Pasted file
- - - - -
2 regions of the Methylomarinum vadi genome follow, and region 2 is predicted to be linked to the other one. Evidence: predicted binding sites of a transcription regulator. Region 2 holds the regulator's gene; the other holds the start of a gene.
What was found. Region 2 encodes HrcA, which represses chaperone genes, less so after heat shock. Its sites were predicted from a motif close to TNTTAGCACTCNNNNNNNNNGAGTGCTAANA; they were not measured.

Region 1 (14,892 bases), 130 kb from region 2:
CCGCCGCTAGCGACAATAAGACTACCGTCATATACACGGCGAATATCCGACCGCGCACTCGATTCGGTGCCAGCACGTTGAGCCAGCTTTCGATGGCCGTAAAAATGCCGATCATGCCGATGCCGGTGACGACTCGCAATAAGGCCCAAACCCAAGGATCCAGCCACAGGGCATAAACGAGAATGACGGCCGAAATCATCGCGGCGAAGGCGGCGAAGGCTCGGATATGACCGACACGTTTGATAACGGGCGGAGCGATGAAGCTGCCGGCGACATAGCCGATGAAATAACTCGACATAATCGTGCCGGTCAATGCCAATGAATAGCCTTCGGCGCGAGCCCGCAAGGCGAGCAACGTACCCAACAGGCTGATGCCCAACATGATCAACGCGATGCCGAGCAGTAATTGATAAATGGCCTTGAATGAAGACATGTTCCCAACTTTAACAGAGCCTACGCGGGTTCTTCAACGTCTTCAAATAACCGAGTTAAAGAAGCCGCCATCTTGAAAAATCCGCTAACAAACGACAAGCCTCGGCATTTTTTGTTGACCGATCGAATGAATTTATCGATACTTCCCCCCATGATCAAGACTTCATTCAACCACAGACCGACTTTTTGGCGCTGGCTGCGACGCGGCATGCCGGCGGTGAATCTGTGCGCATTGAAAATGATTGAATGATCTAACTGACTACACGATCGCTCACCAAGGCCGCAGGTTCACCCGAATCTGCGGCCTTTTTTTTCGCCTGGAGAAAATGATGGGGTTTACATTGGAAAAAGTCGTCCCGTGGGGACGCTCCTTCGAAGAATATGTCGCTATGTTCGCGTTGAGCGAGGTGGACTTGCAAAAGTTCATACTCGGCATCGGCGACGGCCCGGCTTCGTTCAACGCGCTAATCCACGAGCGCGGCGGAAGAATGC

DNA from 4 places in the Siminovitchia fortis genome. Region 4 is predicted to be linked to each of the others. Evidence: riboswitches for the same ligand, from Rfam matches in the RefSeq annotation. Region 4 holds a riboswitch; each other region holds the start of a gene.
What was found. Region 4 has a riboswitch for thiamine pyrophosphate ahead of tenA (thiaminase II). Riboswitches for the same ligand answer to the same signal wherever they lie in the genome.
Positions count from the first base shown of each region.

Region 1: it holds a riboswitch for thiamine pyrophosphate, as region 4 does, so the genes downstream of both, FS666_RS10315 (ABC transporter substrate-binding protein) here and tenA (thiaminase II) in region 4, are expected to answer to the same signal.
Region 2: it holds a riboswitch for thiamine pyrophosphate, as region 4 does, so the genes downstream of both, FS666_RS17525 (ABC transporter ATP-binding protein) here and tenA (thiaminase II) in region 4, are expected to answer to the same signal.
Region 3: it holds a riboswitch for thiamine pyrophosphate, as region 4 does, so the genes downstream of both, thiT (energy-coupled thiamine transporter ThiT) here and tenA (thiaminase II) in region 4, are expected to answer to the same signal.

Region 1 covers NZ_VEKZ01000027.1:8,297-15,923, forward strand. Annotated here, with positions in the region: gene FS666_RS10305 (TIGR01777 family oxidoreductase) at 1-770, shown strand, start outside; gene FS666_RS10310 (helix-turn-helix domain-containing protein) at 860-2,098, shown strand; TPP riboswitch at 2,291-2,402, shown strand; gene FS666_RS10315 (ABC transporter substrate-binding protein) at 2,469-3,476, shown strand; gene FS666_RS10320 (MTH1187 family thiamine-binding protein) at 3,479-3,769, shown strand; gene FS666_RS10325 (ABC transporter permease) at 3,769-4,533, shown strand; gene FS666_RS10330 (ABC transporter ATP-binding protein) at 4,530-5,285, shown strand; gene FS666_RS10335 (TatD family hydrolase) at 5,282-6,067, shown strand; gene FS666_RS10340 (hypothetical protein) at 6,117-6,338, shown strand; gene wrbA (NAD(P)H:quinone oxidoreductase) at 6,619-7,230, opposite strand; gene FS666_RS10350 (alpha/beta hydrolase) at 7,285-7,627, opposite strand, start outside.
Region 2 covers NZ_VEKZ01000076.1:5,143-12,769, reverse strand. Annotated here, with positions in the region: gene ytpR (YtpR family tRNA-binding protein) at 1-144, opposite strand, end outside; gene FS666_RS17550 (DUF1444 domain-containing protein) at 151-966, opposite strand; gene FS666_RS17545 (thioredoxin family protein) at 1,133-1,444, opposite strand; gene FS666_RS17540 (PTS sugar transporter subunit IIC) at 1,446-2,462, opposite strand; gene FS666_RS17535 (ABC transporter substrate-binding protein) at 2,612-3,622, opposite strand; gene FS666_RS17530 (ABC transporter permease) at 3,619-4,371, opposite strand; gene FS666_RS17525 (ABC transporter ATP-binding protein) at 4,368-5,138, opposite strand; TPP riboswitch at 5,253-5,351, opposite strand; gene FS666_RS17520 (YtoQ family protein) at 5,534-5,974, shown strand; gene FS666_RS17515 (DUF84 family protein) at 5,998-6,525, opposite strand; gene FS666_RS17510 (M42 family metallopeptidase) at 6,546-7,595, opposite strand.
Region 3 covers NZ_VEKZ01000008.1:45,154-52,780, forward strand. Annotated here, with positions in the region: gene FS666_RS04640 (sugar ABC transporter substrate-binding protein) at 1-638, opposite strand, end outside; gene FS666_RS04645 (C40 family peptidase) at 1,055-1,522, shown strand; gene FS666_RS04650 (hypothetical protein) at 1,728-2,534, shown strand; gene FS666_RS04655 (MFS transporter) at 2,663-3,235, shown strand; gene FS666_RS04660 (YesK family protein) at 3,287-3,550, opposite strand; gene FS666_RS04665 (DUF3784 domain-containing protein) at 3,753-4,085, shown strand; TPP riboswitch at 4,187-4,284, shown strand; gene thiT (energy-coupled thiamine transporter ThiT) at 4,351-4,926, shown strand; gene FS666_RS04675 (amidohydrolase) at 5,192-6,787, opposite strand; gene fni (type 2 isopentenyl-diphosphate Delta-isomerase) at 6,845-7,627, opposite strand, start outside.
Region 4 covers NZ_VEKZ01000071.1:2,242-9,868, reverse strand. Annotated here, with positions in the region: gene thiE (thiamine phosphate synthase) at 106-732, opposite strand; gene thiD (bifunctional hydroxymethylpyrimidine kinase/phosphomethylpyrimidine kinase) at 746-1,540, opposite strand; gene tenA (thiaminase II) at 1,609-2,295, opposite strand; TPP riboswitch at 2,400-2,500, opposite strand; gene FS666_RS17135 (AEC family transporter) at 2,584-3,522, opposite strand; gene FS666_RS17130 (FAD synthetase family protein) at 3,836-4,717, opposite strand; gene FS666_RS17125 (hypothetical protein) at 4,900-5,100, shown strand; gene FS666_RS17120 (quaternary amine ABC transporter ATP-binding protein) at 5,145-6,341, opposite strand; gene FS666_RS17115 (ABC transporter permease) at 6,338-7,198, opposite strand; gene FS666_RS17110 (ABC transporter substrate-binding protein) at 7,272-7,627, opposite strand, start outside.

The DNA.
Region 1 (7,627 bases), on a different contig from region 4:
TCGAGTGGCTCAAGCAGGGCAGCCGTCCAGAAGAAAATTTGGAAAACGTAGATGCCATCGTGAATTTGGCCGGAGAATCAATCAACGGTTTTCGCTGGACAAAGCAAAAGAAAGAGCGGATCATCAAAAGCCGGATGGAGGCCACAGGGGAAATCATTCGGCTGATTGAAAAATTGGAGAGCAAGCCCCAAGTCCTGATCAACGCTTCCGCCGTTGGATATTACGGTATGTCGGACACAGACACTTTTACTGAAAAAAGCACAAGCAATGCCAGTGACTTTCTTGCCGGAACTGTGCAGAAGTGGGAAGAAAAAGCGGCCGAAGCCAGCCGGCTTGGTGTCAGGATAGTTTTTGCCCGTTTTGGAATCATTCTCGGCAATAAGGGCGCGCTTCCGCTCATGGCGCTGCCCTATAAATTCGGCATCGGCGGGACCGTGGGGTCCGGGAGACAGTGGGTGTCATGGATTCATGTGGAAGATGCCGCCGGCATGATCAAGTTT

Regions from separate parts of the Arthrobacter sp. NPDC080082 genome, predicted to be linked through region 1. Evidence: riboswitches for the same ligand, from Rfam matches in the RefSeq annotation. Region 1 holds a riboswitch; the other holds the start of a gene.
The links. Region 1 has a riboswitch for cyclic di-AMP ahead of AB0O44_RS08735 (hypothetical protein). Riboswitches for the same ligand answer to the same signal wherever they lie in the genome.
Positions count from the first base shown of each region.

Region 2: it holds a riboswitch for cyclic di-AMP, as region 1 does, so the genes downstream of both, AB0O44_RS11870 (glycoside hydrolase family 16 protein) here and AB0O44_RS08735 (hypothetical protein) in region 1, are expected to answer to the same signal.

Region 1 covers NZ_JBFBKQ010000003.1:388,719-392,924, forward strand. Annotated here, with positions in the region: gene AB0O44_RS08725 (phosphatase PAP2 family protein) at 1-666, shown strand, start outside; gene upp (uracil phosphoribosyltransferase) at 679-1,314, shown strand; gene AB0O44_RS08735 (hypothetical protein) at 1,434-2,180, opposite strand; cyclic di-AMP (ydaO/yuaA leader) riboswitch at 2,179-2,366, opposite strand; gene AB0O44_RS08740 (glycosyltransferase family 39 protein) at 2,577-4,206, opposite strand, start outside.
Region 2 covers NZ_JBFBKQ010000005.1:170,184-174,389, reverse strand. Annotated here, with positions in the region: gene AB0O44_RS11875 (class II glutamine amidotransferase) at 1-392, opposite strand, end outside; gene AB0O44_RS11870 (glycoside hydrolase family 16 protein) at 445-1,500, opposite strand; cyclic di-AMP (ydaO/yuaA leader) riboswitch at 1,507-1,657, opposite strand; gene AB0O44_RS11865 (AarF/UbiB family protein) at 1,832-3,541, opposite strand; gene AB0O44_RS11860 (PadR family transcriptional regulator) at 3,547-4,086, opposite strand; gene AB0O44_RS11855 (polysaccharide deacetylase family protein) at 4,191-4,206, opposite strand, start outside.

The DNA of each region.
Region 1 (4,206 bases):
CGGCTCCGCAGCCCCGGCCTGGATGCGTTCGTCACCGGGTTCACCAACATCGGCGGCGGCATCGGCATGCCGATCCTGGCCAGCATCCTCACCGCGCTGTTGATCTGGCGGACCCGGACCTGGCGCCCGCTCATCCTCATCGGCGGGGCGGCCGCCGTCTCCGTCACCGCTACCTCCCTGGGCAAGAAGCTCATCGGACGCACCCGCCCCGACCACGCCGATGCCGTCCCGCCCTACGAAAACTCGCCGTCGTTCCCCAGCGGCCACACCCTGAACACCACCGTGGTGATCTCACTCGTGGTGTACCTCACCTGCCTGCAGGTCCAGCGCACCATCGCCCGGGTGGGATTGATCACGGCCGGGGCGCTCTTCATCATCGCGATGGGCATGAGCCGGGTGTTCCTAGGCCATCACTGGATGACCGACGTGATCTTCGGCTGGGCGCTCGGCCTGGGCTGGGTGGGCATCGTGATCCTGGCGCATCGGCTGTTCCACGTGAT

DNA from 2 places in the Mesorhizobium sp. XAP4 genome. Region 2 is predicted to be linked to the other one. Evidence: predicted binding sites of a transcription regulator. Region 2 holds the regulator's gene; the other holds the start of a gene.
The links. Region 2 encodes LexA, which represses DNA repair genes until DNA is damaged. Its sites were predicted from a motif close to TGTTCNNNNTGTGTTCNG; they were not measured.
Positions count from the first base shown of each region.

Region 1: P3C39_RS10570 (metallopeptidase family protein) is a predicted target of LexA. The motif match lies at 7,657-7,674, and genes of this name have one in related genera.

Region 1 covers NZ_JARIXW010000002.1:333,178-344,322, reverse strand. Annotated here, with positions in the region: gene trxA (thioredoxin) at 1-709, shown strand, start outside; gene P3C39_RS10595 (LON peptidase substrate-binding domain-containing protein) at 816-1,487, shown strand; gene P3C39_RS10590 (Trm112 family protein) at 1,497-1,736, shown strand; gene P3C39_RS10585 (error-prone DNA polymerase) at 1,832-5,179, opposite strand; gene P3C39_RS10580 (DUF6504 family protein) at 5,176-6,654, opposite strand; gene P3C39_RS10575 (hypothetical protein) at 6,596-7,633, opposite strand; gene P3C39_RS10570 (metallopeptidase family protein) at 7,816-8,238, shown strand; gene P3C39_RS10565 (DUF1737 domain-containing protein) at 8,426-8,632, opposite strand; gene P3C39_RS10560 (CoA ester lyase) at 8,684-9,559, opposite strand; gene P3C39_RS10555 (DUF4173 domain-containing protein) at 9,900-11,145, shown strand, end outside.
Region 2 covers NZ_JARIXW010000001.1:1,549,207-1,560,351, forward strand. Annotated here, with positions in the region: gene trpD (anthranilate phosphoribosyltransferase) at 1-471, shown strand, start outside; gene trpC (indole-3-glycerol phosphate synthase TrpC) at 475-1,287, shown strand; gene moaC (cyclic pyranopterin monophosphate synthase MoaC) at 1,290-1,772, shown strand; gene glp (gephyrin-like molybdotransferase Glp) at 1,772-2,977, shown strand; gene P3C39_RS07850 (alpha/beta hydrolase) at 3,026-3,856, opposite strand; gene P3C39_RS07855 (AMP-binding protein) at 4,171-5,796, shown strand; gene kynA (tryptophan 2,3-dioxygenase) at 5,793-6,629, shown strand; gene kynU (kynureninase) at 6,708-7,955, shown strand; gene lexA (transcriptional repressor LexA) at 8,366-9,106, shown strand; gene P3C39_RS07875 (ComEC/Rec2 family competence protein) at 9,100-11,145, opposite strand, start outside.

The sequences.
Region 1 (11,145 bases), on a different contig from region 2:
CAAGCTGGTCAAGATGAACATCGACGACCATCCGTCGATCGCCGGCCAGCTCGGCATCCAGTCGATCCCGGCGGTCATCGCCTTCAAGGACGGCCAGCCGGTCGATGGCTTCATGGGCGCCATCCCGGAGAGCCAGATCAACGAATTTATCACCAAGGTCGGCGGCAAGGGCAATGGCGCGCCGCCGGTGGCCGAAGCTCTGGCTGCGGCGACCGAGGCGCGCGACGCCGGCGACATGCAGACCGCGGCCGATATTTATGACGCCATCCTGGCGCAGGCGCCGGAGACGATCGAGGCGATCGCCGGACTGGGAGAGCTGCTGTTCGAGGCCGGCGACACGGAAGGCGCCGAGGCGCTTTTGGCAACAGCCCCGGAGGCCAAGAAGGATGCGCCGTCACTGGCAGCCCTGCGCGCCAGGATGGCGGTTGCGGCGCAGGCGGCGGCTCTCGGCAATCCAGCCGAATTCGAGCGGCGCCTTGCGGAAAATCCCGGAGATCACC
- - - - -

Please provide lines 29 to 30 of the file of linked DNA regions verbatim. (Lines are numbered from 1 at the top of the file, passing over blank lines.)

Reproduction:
Positions count from the first base shown of each region.

Region 1: P3C39_RS10570 (metallopeptidase family protein) is a predicted target of LexA. The motif match lies at 7,657-7,674, and genes of this name have one in related genera.